For everyone of you that might have some concerns related to diabetes diseases, this is a good news for you. Papaya leaves could stimulate the insulin activity in the body, thus it will help you to regulate the blood sugar levels and you’ll be more likely to avoid from diabetes disease. Also, papaya leaves could decrease the possibilities of having complications caused by diabetes like kidney damage. Papaya leaves also could reduce the oxidative stress that can lead to diabetes.

Increase Platelets

Whenever you suffer from vitamins deficiency, dengue, or chemotherapy side effects, the amount of platelets in the body will be low. If these happen, you need to consume papaya leaves as soon as possible because these leaves can be beneficial to increase the amount of platelets in your body. A lot of research that conducted in around the world evidence that consuming papaya leaves could improve the amount of platelets in your body rapidly.

Inhibit the Growth of Bacteria

One of the health benefits of papaya leaf is preventing the growth of bacteria, especially the bad bacteria that can cause some problems in your intestines. Some studies evidence that papaya leaves contain more than 50 active ingredients that can prevent you from bad bacteria. The karpain compound that contained in papaya leaves is one of the most important compounds that have responsibility to inhibit the growth of bad bacteria in your body. Tannin compound in papaya leaves also beneficial to inhibit the growth of worms that could be attached to your intestinal system.

Curing Gastric Ulcers

According to research that published in The West Indian Medical Student, papaya leaves also contain compounds that can prevent you from gastric ulcers. The researchers found out that consuming papaya leaves can increase the activity of glutathione peroxidase, one of the important antioxidant which will fight against free radicals.

The research on papaya leaves conducted in rats. They divided into two groups, one group of rats pre-treated with papaya leaves and the other one is not. The result of that research was the group of rats that have papaya leaves in their body shown less oxidative stress and had the reduction of ulcer formation compared with the other group.

Anti-Aging

Papaya leaves contain more than 50 amino acids such as glutamate acid, glycine, valine, leucine, tryptophan, cysteine, histidine, and many more. All of these amino acids are commonly used as ingredients of commercial cosmetics in the department stores for the healthy and young looking skin. So, these papaya leaves is by far cheaper than those commercial cosmetics that sometimes can cause you some side effects.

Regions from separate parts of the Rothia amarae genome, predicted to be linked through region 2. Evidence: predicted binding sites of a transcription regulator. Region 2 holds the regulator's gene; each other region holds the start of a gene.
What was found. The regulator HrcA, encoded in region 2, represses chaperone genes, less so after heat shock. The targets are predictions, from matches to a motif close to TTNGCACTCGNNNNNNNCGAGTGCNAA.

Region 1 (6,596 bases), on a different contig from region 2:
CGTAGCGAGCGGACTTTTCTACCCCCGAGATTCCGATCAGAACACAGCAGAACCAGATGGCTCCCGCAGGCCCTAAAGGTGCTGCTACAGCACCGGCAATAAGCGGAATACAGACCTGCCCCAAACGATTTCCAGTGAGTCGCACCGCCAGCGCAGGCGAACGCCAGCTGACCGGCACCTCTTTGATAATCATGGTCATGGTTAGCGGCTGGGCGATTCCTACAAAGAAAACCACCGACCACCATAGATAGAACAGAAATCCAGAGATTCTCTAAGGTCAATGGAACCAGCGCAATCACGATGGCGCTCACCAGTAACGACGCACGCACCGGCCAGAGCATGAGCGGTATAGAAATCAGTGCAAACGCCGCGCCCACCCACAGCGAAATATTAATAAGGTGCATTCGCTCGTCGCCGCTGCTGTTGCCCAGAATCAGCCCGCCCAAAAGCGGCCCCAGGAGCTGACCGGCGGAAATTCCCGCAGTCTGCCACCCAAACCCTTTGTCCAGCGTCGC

Support the Digestive System

It is revealed that papaya leaf could support the work of your digestive system. The papain, chymopapain, protease, and amylase enzymes that contained in papaya leaves will be very useful to break down the nutrients like protein, carbohydrate, and mineral from the food that you just ate, thus it will support the digestive system.

This leaf will also protect you from digestive diseases or curing them because based on studies, papaya leaves contain anti-microbial agents by killing harmful bacteria called H.Pylori which will cause  peptic ulcers.

Prevent Coronary Artery Disease

Coronary artery disease could be possibly happen if you have a high amount of cholesterol levels in your body. To prevent you from this disease, you need a lot of Vitamin C that contained in papaya leaves, which then will release antioxidants that can boost  the circulation of the blood flow in the body. These antioxidants from papaya leaves could really useful too to protect the health of your heart from coronary artery disease.

Prostate Enlargement

Although this benefit needs further research, but papaya leaves, if you consume it as a tea, can be really useful to benign the prostate enlargement and every disease associated with prostate enlargement.

Anti-Cancer Properties

This is probably one the most important benefits that the papaya leaves could offer for your health. Papaya leaves contain a compound called acetogenin. This compound is widely known for its efficacy against various types of cancer.

There are many research that already proved that papaya leaf is an effective weapon for cancer. A study in Japan revealed that the cancer cells in the some people can be shut down when they are drinking papaya leaves concoction constantly in daili routine. A reseach that published in the Journal of Ethnopharmacology showed that papaya leaf is one of the herbal cure that can protect you from human cancers in vitro such as breast cancer, lung cancer, and cervical cancer.

Tips on How to Consume It

Since papaya leaves contain tons of greatness for your body, you need to try this herbal plant as the remedy of various diseases that occur to you. But, some of you might be wondering how to serve it so you can get the full advantage of it. Here are some consumption tips for papaya leaves and the steps how to making it.

Papaya Leaves as Juice

You can make papaya leaves as a juice, so you will enjoy it more when you’re consuming this healthy herbal pant. Here are some steps how to make papaya leaf juice.

Put your juicer and blender onAdd several papaya leaves, about 10 pieces of leaf might be enough. Add some water and then just blend it until the mixture of water and the leaves is smooth enough.After that, pour it in a glass and you could drink it immediately. But, if you don’t want to consume it immediately, you can refrigerate it for up to 4 days after you make it.You could add some sugars for taste, so it wouldn’t too bitter.Papaya Leaves as Tea